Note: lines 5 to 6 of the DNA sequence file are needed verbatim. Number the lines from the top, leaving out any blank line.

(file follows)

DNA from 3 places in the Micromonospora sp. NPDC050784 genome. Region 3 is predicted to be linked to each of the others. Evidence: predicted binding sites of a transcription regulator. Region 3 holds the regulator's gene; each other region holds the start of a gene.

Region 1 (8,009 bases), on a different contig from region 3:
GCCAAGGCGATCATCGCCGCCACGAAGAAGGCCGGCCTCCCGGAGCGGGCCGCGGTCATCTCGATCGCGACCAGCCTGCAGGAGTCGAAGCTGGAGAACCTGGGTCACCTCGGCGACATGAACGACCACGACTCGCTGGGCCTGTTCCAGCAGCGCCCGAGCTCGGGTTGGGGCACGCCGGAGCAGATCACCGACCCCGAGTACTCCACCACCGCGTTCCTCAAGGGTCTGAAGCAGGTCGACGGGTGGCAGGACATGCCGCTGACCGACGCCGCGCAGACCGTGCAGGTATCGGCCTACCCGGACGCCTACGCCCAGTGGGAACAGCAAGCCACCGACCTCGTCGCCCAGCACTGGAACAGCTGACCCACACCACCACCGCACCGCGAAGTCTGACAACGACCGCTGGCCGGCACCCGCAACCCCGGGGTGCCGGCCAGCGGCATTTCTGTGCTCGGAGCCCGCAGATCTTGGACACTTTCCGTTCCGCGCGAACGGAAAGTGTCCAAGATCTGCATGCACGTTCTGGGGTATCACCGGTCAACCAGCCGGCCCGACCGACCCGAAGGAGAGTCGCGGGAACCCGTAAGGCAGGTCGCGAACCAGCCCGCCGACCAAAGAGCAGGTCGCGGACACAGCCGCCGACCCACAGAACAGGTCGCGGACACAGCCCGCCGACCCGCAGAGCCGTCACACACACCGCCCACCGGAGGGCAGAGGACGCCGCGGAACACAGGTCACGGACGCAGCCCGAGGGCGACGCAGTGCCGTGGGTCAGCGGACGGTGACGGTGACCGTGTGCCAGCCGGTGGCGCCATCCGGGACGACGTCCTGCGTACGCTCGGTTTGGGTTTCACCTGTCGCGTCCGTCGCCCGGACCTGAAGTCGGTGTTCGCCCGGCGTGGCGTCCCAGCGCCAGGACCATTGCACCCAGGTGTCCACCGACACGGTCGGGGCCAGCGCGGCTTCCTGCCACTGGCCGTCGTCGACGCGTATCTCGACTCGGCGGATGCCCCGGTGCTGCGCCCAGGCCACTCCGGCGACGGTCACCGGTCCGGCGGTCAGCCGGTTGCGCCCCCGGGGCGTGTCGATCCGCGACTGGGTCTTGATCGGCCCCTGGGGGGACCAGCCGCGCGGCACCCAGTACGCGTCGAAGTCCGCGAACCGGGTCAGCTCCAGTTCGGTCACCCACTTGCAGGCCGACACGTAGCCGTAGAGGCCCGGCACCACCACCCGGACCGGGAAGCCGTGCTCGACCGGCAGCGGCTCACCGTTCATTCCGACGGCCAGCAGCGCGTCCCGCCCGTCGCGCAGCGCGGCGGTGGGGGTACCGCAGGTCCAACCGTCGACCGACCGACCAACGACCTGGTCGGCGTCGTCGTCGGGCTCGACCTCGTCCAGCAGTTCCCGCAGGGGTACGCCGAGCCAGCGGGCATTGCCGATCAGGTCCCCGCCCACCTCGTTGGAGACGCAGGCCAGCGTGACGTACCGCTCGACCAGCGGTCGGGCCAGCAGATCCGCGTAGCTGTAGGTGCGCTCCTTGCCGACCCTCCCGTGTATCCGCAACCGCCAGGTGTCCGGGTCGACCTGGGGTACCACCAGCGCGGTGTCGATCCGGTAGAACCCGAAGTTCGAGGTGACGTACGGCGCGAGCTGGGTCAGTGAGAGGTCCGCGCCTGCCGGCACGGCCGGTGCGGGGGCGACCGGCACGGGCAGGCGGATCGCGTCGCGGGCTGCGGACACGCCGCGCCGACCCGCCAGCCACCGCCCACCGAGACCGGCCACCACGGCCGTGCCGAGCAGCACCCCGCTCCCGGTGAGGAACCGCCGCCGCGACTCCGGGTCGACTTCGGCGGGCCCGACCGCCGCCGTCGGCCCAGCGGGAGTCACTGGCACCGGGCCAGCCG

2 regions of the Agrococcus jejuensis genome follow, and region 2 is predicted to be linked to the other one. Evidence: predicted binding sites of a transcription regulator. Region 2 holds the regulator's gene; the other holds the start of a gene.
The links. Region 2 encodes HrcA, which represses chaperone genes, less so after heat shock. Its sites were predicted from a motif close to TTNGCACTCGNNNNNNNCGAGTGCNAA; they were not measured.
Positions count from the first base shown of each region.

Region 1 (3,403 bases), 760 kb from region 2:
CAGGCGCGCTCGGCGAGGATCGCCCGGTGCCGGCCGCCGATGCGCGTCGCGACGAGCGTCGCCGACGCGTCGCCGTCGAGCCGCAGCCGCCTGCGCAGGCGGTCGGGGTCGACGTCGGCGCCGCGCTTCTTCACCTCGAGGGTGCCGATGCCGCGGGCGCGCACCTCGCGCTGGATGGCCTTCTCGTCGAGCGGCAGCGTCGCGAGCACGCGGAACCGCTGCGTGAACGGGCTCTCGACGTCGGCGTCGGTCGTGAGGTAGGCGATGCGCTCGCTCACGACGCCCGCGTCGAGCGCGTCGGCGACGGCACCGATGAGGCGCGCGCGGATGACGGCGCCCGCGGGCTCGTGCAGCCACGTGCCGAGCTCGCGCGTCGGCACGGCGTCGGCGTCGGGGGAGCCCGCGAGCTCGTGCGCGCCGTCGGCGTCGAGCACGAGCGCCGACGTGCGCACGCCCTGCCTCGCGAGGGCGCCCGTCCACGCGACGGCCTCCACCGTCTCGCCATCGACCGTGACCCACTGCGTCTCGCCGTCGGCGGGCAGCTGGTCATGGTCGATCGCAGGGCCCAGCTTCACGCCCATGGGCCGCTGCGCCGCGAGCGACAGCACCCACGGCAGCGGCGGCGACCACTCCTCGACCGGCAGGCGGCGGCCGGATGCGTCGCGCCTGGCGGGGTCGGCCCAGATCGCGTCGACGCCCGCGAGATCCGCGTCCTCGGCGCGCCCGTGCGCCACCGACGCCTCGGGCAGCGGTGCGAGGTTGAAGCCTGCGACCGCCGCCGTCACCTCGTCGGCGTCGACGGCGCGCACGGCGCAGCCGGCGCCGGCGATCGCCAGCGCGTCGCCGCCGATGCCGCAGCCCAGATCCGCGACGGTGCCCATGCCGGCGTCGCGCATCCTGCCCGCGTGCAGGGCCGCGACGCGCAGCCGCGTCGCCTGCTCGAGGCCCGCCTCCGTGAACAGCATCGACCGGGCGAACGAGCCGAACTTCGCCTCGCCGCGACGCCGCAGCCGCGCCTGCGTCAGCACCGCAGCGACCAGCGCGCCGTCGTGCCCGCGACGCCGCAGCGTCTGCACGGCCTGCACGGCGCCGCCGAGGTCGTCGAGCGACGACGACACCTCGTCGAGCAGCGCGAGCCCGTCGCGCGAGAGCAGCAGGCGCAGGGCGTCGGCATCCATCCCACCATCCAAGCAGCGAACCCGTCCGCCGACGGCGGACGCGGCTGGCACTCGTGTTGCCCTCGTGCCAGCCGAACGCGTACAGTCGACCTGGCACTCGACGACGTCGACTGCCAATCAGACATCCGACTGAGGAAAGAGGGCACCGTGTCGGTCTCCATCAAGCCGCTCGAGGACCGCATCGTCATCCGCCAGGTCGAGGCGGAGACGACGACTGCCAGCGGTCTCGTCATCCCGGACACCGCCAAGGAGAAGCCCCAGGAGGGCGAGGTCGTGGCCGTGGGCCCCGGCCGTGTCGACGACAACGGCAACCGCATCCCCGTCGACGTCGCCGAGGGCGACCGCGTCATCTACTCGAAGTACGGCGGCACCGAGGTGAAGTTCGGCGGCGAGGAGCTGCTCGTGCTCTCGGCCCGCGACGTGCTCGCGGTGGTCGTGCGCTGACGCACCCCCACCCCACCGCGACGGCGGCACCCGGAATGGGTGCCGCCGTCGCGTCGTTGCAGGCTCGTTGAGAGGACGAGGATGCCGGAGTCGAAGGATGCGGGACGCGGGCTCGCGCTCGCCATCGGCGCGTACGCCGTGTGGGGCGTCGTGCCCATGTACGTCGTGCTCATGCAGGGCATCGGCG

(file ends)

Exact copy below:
The links. Region 2 encodes HrcA, which represses chaperone genes, less so after heat shock. Its sites were predicted from a motif close to TTNGCACTCGNNNNNNNCGAGTGCNAA; they were not measured.
Positions count from the first base shown of each region.